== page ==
Reading into the new year
My 2021 resolutions are a small and ambitious, but attainable. That last part is key; after a year like 2020 I have no desire whatsoever to punish myself (which is also why this post is coming mid-January and not the cool, crisp, exacting 1st of the year).
At the top of my list is what a lot of nerds like me aim for which is to read more. And in the spirit of good goals I had to ask myself: How much more? And by when? Here it is: I’d like to read a book a week, or 52 books in a year. Not such a novel goal, but if 2020 has taught me anything it is to appreciate and welcome experiences that feel familiar, right and even mundane.
But I have never done this before, so the sparkly newness of this ambition is also lighting up a dim entry to this year. In 2020, as might be understandable in a year of massive social upheaval, political division, and threat to public health, I read just a handful of books. As one author put it:
“Almost two months went by in which all I could read were tweets, the news and despairing emails from friends.” Megan Nolan, A Year of Reading Dangerously
The books I did read were not particularly chosen for intentional growth or even for intentional entertainment. I read what I found lying around, essentially – what my friends Jill and Rachel left behind after their January visit, their airport thrillers. A novel my grandmother was giving away. A few books chosen by book clubs at work.
On the same hand, my ideal way of going to bed each night is with a heavy blanket and a good book — and I have so many interests to explore!—so why aren’t I living that life?
I have had a decent excuse: My beautiful, otherworldly children — worth any sacrifice. So it is mostly an observation, rather than a complaint, that since having kids my ambitious projects have morphed into punctuated versions of themselves. Books became articles. Sleep became naps. Creative exploration became doodles or wisps of a thought. But I can confidently say now that my kids are both sleeping through the night, entirely nappy-trained, and about to enter school that I can no longer blame them for my lack of doing things I love to do. In fact I would like to model these habits for my kids who are now of the age that they carefully take note of what I do (for better or worse!). If I can encourage them to be regular readers by reading more myself it is an undeniable win-win situation; I open up their worlds, and I open up mine.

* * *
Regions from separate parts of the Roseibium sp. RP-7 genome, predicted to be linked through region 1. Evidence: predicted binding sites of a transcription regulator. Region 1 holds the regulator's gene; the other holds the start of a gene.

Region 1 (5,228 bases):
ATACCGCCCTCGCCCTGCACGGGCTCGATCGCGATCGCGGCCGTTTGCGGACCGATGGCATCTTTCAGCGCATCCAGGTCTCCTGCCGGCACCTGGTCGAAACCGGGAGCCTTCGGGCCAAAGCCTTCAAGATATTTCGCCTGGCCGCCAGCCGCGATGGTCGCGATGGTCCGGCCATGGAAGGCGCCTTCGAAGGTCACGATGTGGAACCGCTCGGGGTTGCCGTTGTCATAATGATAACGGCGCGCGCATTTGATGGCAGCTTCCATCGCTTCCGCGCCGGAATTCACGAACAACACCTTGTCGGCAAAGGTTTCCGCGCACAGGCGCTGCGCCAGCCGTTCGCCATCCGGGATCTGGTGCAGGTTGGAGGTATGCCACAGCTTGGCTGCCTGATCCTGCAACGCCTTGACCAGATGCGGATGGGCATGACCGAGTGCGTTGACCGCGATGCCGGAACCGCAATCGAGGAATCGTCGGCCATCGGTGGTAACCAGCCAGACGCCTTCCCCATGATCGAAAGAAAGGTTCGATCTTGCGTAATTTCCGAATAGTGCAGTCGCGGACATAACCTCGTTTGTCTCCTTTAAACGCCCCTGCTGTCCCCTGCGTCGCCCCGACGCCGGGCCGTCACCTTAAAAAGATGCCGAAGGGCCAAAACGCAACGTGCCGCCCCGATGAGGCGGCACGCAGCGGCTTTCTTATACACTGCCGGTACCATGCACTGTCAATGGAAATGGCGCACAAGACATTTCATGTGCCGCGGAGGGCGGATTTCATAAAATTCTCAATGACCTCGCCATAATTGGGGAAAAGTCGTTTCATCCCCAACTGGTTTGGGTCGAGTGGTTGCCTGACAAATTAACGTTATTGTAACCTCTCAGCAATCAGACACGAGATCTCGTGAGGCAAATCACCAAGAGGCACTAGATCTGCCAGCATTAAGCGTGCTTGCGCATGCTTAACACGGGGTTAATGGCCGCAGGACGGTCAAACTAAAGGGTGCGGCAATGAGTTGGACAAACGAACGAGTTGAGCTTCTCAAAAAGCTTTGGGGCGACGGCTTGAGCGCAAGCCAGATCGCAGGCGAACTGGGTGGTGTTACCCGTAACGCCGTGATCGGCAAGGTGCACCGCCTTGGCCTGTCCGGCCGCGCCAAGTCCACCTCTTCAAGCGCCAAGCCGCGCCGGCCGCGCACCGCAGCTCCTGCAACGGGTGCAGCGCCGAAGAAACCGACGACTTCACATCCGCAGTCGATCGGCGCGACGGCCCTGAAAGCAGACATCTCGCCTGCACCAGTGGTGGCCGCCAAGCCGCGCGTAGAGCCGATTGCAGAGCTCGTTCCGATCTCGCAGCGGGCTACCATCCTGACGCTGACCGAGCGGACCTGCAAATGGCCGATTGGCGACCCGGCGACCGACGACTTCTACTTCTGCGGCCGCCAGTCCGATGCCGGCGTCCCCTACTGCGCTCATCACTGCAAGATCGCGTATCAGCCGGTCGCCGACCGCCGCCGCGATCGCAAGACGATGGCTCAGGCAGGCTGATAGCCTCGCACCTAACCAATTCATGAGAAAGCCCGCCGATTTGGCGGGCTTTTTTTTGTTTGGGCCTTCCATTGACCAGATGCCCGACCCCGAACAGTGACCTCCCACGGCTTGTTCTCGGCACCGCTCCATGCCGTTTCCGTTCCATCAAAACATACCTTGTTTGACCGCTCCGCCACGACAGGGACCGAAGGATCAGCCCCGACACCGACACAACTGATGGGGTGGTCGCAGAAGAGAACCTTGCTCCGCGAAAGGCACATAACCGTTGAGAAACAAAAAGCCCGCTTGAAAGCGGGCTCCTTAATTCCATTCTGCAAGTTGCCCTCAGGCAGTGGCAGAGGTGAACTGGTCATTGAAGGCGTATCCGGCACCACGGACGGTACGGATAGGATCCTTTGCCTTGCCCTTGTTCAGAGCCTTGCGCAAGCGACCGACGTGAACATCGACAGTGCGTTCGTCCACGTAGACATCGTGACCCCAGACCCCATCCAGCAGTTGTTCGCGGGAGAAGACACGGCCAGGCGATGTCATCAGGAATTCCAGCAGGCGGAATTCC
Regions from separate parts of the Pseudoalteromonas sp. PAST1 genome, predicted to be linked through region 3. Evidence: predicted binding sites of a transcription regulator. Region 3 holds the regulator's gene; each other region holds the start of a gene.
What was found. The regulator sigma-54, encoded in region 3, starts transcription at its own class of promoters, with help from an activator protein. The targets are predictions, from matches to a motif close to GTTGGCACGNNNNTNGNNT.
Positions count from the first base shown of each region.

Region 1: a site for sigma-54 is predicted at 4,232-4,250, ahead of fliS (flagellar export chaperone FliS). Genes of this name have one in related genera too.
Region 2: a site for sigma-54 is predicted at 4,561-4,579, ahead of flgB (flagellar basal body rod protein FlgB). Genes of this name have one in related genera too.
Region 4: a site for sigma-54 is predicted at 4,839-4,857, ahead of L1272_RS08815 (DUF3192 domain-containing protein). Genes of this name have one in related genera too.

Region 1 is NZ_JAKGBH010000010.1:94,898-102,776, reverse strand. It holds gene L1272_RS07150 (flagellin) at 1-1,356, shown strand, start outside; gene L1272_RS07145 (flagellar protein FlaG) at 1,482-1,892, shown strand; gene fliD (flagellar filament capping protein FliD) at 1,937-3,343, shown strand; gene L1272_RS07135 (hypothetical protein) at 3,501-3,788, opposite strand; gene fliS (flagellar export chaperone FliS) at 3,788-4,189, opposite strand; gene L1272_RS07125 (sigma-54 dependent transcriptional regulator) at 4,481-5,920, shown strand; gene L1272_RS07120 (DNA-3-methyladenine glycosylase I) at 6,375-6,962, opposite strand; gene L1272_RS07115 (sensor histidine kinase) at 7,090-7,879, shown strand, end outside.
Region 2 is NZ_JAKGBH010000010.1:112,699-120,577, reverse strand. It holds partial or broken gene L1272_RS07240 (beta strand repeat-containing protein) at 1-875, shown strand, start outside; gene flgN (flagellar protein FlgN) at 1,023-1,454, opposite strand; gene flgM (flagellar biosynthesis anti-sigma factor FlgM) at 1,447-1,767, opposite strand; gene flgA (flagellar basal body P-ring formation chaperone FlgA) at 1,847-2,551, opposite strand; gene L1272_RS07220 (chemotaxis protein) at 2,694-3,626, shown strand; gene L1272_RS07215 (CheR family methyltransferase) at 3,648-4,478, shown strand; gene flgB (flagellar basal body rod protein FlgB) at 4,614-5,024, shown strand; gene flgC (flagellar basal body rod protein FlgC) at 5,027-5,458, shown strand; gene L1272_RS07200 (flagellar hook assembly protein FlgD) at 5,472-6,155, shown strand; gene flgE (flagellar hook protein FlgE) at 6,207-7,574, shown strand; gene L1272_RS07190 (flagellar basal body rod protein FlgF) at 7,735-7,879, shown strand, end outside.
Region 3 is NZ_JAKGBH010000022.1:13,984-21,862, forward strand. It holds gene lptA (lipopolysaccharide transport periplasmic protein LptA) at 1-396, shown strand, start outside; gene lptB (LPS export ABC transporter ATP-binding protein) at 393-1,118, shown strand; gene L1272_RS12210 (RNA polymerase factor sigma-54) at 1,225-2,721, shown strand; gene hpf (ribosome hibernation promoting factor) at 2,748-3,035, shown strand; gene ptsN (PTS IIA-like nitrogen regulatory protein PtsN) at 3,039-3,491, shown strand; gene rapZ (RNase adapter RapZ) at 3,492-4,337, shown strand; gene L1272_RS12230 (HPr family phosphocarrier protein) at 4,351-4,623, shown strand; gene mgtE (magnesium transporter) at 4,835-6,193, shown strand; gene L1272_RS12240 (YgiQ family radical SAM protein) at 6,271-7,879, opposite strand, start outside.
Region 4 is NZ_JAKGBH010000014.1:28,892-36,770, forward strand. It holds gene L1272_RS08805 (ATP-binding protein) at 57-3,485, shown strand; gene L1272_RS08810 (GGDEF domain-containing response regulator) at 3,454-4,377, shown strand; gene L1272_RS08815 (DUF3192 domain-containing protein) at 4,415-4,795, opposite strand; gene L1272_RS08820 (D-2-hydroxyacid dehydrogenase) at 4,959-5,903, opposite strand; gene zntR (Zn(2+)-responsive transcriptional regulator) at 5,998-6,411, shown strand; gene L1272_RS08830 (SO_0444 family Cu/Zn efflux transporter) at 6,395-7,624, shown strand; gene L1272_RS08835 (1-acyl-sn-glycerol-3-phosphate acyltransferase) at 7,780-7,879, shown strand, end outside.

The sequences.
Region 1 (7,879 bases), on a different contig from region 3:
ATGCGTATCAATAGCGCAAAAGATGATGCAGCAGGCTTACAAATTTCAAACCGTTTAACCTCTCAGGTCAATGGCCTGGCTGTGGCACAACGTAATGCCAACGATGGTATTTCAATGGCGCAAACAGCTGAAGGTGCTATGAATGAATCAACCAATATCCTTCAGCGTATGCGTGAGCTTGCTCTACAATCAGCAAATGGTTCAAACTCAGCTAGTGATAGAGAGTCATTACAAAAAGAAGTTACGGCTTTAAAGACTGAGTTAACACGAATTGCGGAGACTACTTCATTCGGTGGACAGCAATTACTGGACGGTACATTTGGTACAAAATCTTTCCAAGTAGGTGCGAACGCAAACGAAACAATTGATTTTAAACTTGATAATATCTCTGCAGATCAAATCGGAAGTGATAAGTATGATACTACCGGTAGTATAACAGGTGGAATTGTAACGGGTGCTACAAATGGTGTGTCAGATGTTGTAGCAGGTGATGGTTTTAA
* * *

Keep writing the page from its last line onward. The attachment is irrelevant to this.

Here’s how I’ll do it.
I’m giving up weekday TV.
As much as I appreciate keeping up with the amazing shows y’all are watching, and as much as a good evening cry with Call the Midwife got me through 2020, I want to explore my own mind. I want to quiet the scattershot electricity that buzzes through my brain. I want to focus more, and this is one quiet way to be both entertained and thoughtful. On the weekends, will I binge watch my favorite shows? I’m hoping not. I’ll forgive myself if I do, but I’d like to move toward movies which are so much less of a commitment while still inspiring, immersive stories that also allow me spend time with and connect with my partner.
I’m planning ahead.